135463 is a quasi-random number.

Monopoly, Spawn of Satan

April 29, 2002 review

Happy families with young kids can oft be found around the table, enjoying one of the fine, fun games available at your local department store. But I always found it interesting that Monopoly is a popular staple of this setting, despite the fact that everyone hates playing it.

Let me start this article by pointing out two facts:

  1. I realize there’s a difference between games played for fun and games played for challenge. Just in case you start wondering.
  2. I hate dice.

The flaws of Monopoly expose themselves gradually during play, but they begin immediately. As soon as play begins, the first element of hate occurs:

flaw one: the car.
I always got to be the car because I was the kid and because I had a, um, peculiar temper. But I eventually realized that my desire to control the car wasn’t mine alone: it was universal. Everyone wants to be the car. Because, what else is there? A thimble? And if players are equally stubborn, then tensions are destined to rise before the game even starts.

Similarly, there’s the matter of who will be banker. This job will almost naturally go to whomever has the best math skills and, more importantly, whomever can be trusted most.

Money’s given out, cards shuffled, tokens placed on Go. And then…

flaw two: the dice.
Dice are evil devices, conjured to spread hate and depression throughout the land. I know no good use for dice, and far, far too many games depend on the roll of the dice to add an element of “fun” to the play. I won’t go into too much detail on dice, since I’m sure I’ll have an article specifically on them. But as far as Monopoly goes, dice seem to be necessary because the game itself is ridiculously boring.

I’m a little biased, as my family instated “safe” rules. Most important was the rule that made a color block off-limits once any one of that color was bought. And thus we have an example of:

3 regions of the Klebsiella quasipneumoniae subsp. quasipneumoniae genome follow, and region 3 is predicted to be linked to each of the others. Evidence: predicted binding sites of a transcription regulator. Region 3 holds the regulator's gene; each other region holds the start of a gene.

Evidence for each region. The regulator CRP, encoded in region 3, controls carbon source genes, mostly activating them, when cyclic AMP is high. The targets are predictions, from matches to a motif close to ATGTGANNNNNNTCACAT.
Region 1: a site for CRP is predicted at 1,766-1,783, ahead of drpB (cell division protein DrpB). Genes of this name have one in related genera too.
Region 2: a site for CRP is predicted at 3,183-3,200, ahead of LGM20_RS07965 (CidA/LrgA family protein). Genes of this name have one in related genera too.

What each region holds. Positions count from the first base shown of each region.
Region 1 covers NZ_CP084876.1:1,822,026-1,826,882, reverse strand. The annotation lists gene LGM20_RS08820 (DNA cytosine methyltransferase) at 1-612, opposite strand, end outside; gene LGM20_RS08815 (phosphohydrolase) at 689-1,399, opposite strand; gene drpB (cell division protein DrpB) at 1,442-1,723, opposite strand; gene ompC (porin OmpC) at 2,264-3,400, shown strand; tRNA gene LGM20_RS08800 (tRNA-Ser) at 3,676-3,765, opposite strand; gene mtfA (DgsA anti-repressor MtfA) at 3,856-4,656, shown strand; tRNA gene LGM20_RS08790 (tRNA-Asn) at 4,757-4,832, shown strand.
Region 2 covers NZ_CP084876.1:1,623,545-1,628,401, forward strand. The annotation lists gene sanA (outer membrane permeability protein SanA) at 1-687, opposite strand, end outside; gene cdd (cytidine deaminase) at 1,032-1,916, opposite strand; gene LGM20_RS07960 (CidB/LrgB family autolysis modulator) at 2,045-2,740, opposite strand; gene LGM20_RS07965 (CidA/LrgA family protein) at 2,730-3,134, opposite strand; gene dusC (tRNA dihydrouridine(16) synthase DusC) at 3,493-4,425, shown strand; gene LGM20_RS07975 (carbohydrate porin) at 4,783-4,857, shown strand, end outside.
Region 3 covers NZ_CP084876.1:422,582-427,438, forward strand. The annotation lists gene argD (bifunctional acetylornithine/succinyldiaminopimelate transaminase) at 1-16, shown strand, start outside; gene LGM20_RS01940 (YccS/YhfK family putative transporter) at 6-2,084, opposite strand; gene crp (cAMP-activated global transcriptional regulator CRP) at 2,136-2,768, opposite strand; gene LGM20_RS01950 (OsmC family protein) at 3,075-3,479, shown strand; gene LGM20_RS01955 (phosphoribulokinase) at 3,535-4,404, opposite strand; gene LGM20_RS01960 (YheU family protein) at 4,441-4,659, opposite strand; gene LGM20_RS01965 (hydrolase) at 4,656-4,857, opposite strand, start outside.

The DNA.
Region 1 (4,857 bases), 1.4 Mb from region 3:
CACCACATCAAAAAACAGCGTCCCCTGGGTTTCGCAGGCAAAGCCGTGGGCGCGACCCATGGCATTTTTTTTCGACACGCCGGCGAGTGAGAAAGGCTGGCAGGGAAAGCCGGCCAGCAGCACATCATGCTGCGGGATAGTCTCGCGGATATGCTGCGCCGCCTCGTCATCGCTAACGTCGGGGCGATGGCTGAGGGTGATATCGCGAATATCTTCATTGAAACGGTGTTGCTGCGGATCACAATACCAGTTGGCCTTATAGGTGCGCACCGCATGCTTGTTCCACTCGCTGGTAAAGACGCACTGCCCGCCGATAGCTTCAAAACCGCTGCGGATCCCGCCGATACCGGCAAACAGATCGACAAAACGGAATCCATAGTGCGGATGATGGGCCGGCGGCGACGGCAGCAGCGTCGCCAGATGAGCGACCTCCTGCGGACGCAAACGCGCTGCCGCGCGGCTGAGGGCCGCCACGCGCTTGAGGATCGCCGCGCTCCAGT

flaw three: house rules.
No one plays Monopoly the same way. Which is fine for families and such, but when you – for whatever masochistic reason – decide to play with friends, be prepared to battle over what rules you will play by. This happens all the time. Recently, I had this problem playing friggin’ War! (Also known to some as “I Declare War”.) These kinds of things could be avoided more often if people would read the damn rules! I don’t think the rules to Monopoly have been read since March 1958.

So, what happens? People land on random spaces, buy or pay rent, randomly get thrown in jail, win random beauty contests, and, depending on house rules, randomly gain the Holy Grail of money piles, universally known as “the pot”.

There is no strategy. Players have no control over their destinies. The game builds up during the first two or three trips around the block, goes into a balance-of-power lull until someone owns Boardwalk, and settles into the slow, agonizing defeat of the less fortunate players who hand their money over to the player who owns every plastic hotel in the box, including a few pennies as placeholders. That player leaves the game with the warm, fuzzy glow of capitalistic success. The others have learned to hate the winner, plotting opportunities to spit in his or her drink.

The greatest flaw with Monopoly is that it doesn’t offer players any control over the game, except one: buy or don’t buy? And quite simply, if you don’t buy, you get screwed, so there really is no question.

Inevitably, despite any honest attempts at having fun via watching your friends drain their money by paying repair costs, it just leads to frustration, despair, and the chance that the precious car will be sent flying across the room.

If you own Monopoly, you have only one hope for peace: exorcism.